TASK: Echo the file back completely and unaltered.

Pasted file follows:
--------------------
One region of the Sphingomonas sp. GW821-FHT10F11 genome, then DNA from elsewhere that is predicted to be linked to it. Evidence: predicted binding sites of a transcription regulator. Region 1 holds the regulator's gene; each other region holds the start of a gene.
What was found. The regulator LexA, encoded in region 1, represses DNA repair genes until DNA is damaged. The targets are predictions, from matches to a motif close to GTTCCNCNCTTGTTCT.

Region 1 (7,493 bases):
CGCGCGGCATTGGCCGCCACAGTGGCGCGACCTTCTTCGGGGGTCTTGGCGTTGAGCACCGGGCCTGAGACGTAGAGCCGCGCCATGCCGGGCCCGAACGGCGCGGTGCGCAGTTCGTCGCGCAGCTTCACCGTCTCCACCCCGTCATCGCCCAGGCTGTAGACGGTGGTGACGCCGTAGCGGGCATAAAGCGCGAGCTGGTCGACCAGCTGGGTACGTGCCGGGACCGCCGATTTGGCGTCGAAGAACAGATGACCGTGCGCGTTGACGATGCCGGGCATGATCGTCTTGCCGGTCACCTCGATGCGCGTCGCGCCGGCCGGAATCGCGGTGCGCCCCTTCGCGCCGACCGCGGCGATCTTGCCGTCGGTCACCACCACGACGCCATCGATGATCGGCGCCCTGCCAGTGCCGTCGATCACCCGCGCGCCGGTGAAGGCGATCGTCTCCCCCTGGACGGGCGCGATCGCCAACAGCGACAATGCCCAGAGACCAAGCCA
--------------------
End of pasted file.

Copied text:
One region of the Sphingomonas sp. GW821-FHT10F11 genome, then DNA from elsewhere that is predicted to be linked to it. Evidence: predicted binding sites of a transcription regulator. Region 1 holds the regulator's gene; each other region holds the start of a gene.
What was found. The regulator LexA, encoded in region 1, represses DNA repair genes until DNA is damaged. The targets are predictions, from matches to a motif close to GTTCCNCNCTTGTTCT.

Region 1 (7,493 bases):
CGCGCGGCATTGGCCGCCACAGTGGCGCGACCTTCTTCGGGGGTCTTGGCGTTGAGCACCGGGCCTGAGACGTAGAGCCGCGCCATGCCGGGCCCGAACGGCGCGGTGCGCAGTTCGTCGCGCAGCTTCACCGTCTCCACCCCGTCATCGCCCAGGCTGTAGACGGTGGTGACGCCGTAGCGGGCATAAAGCGCGAGCTGGTCGACCAGCTGGGTACGTGCCGGGACCGCCGATTTGGCGTCGAAGAACAGATGACCGTGCGCGTTGACGATGCCGGGCATGATCGTCTTGCCGGTCACCTCGATGCGCGTCGCGCCGGCCGGAATCGCGGTGCGCCCCTTCGCGCCGACCGCGGCGATCTTGCCGTCGGTCACCACCACGACGCCATCGATGATCGGCGCCCTGCCAGTGCCGTCGATCACCCGCGCGCCGGTGAAGGCGATCGTCTCCCCCTGGACGGGCGCGATCGCCAACAGCGACAATGCCCAGAGACCAAGCCA